Monitor Testing and Calibration

All of our air monitors are tested prior to deployment, and we work with the California Air Resources Board and San Joaquin Valley Air Pollution Control District to collocate low-cost PM2.5 monitors with regulatory PM2.5 monitors across the San Joaquin Valley. We also operate high performance PM2.5 monitors at schools in select communities, as described below.

Testing and Installing PurpleAir Monitors

Prior to deployment, all PurpleAir monitors are tested in Fresno. Batches of 30-40 monitors are set-up on a rack on the roof of the Root Access building and operated for 7-28 days, until the ambient PM2.5 mass range exceeds 35 ug/m3. Data from the PurpleAir monitors is then analyzed to generate intra-device (A vs B sensor) and inter-device (monitor 1 vs monitor 2) correlations and variance. Monitors must demonstrate intra- or inter-device correlations > 0.98 and average percent variance < 10%.

Monitors that pass the intra- and inter-device variability criteria are installed at homes, schools, businesses and public buildings in disadvantaged SJV communities. Monitors are normally installed on the side of a building (under the eaves), approximately 8-10 feet off the ground, and near a window that will allow for sufficient wireless connectivity.

Testing and Installing High Performance Monitors

Continuous PM2.5 beta attenuation monitors (BAM) are assembled and tested (leak test, flow calibration, zero calibration) at the school sites. BAMs are installed on a flat roof of a single-story building away from potential sources of PM (exhaust vents, HVAC units). BAMs are hardwired (ethernet) to a network and a Raspberry Pi microcontroller is used to access the BAM interface remotely. BAMs are maintained by SJVAir staff, including bi-monthly flow test, leak test, inlet cleaning, replacing and/or greasing O-rings and replacing filter tape (as needed). BAMs are recalibrated (zero test) annualy.

Acquiring and Analyzing PurpleAir and BAM data

Real-time data from PurpleAir monitors is accessed through ThingSpeak APIs and stored in a cloud database (AWS). Python scripts have been developed to automatically assess intra-device sensor correlations (A vs B particle counts) for every new entry. Eighteen (18) PurpleAir monitors previously tested by the SJVAir team (as described above) are collocated with high performance PM2.5 BAMs operated by the San Joaquin Valley Air Pollution Control District (Air District), the California Air Resources Board (CARB) and SJVAir at locations across the SJV, as shown on the map below. Circles indicate a 10-mile radius around collocation sites (blue are existing sites, red are planned sites).

Calibrating and Displaying PurpleAir and BAM data

Collocated PurpleAir and BAM data are used to generate correction equations (calibrations) by regressing hourly BAM PM2.5 concentrations with hourly average PurpleAir variables (0.3µm particle counts, 2.5µm particle counts, relative humidity, temperature). Regressions are run for varying time periods (past 24 hours, past 7 days, past 2 weeks, past month) to identify the strongest correlation (R2) and smallest standard error (SE). Python scripts allow calibrations to be updated daily and automatically applied to non-collocated PurpleAir monitor data based on proximity to each collocation site. Historical data from the collocated monitors is analyzed retrospecticely by SJVAir staff each quarter to assess the accuracy of the automated calibrations. Staff are currently evaluating other potential calibration methods, including ML algorithms like Random Forest, k-Nearest Neighbor, and Gradient Boosting. The graph below compares corrected PM2.5 concentrations for the same collocated PurpleAir monitor in Madera, CA. The SJVAir conversion is based on correlation coefficients generated from local data which is more spatiotemporally applicable than fixed conversion factors available on the PurpleAir website (e.g. US EPA, Woodsmoke).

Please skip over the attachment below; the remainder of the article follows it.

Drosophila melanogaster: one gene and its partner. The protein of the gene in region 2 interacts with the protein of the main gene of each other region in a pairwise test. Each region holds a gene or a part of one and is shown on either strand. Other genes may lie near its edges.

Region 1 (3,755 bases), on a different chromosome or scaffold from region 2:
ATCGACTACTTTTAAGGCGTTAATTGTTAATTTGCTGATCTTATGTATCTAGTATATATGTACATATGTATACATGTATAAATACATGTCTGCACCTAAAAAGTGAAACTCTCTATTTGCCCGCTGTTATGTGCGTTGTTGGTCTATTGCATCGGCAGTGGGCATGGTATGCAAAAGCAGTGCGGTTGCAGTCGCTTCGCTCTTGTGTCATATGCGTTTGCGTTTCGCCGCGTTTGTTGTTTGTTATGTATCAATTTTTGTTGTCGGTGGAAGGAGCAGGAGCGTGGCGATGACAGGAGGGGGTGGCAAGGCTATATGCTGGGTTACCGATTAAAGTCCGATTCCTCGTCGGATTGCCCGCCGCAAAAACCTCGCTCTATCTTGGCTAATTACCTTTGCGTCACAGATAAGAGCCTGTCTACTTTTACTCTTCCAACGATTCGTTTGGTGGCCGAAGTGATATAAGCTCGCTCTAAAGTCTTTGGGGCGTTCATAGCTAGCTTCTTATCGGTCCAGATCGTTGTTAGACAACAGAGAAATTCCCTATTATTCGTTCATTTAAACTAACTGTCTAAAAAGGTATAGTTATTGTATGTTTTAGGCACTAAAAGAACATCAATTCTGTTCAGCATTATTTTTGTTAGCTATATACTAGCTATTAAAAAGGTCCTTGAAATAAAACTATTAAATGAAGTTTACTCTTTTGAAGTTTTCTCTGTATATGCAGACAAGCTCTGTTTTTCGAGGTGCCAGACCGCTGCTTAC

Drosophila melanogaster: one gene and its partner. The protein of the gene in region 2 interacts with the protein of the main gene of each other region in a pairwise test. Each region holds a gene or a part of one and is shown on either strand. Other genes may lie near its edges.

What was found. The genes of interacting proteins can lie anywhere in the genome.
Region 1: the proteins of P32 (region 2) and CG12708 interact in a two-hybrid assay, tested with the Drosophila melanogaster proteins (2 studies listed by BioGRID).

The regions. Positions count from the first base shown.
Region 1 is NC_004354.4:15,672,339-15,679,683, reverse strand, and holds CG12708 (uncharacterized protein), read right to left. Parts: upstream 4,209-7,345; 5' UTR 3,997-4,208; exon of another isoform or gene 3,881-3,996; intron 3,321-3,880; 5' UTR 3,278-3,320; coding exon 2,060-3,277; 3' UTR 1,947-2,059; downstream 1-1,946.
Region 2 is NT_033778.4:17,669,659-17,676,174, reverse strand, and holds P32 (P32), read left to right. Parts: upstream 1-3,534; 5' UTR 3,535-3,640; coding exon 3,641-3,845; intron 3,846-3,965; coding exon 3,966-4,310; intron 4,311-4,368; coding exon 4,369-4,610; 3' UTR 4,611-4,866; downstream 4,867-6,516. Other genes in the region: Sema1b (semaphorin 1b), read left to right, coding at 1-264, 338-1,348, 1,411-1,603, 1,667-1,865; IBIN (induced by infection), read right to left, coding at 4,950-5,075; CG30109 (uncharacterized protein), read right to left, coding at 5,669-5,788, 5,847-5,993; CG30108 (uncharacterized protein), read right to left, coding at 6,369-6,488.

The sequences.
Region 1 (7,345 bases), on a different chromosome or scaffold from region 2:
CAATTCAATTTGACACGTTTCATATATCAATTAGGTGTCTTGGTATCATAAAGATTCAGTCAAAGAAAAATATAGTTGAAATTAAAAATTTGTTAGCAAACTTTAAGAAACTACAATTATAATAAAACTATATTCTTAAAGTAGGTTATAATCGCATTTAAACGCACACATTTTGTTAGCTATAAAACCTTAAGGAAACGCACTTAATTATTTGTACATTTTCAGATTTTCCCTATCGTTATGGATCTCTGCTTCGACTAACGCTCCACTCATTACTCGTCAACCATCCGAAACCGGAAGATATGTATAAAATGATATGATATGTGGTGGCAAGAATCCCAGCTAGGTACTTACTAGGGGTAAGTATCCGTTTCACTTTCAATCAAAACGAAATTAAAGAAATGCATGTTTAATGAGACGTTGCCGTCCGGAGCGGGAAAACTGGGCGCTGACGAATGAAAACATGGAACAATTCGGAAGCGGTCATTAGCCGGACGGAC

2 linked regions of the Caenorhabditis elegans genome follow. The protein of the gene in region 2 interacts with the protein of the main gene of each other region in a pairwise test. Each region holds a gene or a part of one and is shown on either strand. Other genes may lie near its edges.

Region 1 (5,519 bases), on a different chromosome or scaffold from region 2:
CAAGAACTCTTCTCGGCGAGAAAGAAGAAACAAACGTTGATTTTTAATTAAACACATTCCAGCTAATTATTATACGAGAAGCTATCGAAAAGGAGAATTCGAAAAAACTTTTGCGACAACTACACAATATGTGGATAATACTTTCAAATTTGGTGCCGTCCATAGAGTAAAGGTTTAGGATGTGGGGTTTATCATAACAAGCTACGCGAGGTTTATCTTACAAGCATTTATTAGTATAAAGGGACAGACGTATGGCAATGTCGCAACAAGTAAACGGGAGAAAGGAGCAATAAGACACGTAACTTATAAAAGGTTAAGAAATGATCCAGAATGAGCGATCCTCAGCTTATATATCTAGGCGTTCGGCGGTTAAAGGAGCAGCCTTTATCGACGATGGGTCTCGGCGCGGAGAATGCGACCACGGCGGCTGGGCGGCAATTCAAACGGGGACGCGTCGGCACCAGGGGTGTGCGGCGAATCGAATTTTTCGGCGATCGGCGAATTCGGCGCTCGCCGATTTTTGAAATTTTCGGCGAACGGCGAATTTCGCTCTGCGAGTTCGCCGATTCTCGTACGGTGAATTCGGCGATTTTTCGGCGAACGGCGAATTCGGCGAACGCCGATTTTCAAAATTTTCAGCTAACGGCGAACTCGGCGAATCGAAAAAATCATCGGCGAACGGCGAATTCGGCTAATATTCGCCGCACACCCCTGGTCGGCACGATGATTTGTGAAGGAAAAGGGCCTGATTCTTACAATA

Calibrated real-time data is displayed for all PurpleAir monitors (average concentration during previous 5 minutes). Near real-time is displayed for Air District and CARB BAMs (data (average hourly concentration during previous 80-139 minutes) and for SJVAir BAMs (average hourly concentration during previous 60-74 minutes). Trends for individual monitors are shown as a line graph for the past 72 hours (graph can be customized to display specific time periods).

BAM-anchored School Monitoring Networks

SJVAir BAMs are installed at centrally located school sites, with PurpleAir monitors installed at surrounding schools. SJVAir coordinates with school district Facilities and IT directors to install and connect monitors. The map below shows the network of regulatory and SJVAir BAMs in the SJV. The inset shows the SJVAir monitoring network installed in Delano, CA, in cooperation with Delano Union School District, including a centrally located BAM and collocated PurpleAir monitors at Cecil Ave Middle Schools that calibrates PurpleAir monitors at ten (10) surrounding schools throughout the community.